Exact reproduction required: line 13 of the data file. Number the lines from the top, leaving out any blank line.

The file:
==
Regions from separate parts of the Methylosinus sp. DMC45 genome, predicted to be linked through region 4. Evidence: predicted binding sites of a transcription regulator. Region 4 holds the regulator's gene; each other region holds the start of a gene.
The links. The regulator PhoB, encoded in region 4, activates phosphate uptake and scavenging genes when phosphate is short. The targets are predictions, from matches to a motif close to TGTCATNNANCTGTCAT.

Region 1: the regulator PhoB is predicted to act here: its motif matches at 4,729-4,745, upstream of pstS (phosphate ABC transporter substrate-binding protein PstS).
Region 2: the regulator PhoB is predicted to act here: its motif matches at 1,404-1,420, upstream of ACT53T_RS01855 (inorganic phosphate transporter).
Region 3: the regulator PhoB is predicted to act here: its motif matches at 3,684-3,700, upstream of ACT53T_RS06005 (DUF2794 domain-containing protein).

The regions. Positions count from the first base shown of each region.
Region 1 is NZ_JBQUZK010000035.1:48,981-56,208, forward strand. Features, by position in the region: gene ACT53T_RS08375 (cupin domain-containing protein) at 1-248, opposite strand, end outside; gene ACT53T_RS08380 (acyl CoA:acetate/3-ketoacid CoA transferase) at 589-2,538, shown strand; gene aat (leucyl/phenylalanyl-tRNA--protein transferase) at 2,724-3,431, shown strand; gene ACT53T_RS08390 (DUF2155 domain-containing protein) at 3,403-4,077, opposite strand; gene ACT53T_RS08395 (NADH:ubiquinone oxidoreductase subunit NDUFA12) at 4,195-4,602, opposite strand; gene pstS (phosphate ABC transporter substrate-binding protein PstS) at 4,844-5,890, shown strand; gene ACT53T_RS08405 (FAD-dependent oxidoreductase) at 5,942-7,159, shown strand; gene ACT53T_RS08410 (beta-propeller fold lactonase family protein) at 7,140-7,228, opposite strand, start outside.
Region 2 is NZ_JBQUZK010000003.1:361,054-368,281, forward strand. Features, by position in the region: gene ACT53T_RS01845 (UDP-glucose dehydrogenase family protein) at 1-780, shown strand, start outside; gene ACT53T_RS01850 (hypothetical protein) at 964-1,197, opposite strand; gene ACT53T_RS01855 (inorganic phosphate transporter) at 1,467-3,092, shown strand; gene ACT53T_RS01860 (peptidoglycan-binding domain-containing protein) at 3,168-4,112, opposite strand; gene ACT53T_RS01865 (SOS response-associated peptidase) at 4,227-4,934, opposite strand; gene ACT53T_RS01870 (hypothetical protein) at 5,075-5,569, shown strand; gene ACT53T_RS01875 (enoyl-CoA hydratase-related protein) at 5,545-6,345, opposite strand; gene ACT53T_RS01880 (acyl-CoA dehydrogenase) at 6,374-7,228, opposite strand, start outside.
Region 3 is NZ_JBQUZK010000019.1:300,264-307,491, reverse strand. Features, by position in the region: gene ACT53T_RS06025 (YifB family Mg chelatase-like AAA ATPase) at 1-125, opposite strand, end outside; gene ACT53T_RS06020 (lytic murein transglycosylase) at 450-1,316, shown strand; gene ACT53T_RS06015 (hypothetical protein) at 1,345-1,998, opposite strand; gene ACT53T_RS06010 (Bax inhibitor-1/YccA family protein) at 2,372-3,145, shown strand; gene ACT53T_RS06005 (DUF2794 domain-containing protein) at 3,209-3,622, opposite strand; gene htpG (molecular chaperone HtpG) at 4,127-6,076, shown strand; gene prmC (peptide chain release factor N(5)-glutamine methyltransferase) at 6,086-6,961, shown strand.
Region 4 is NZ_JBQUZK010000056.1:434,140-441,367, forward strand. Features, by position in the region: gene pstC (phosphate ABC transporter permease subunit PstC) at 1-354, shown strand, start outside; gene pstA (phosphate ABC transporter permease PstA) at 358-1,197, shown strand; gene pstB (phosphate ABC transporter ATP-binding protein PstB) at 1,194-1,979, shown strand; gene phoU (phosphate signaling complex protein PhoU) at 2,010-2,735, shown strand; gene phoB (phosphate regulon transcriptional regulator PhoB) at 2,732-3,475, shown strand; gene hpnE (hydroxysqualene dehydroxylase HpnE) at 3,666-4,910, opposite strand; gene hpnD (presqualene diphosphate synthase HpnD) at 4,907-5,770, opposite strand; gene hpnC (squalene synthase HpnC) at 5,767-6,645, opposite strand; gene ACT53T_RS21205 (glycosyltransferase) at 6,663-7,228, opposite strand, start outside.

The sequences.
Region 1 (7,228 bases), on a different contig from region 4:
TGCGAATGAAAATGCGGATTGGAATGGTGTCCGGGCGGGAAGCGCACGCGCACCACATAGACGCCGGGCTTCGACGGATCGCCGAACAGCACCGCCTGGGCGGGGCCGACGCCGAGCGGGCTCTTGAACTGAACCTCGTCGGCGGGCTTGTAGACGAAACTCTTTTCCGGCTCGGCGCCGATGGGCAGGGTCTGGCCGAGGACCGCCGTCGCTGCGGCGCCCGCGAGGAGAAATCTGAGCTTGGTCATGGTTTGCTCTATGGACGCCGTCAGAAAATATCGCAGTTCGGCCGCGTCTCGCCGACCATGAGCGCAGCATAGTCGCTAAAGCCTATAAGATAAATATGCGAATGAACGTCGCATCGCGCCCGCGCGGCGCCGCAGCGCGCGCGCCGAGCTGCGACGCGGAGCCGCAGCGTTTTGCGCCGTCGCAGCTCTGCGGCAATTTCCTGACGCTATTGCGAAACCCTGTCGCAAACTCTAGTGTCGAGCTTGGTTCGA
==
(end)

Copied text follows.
TGCGAATGAAAATGCGGATTGGAATGGTGTCCGGGCGGGAAGCGCACGCGCACCACATAGACGCCGGGCTTCGACGGATCGCCGAACAGCACCGCCTGGGCGGGGCCGACGCCGAGCGGGCTCTTGAACTGAACCTCGTCGGCGGGCTTGTAGACGAAACTCTTTTCCGGCTCGGCGCCGATGGGCAGGGTCTGGCCGAGGACCGCCGTCGCTGCGGCGCCCGCGAGGAGAAATCTGAGCTTGGTCATGGTTTGCTCTATGGACGCCGTCAGAAAATATCGCAGTTCGGCCGCGTCTCGCCGACCATGAGCGCAGCATAGTCGCTAAAGCCTATAAGATAAATATGCGAATGAACGTCGCATCGCGCCCGCGCGGCGCCGCAGCGCGCGCGCCGAGCTGCGACGCGGAGCCGCAGCGTTTTGCGCCGTCGCAGCTCTGCGGCAATTTCCTGACGCTATTGCGAAACCCTGTCGCAAACTCTAGTGTCGAGCTTGGTTCGA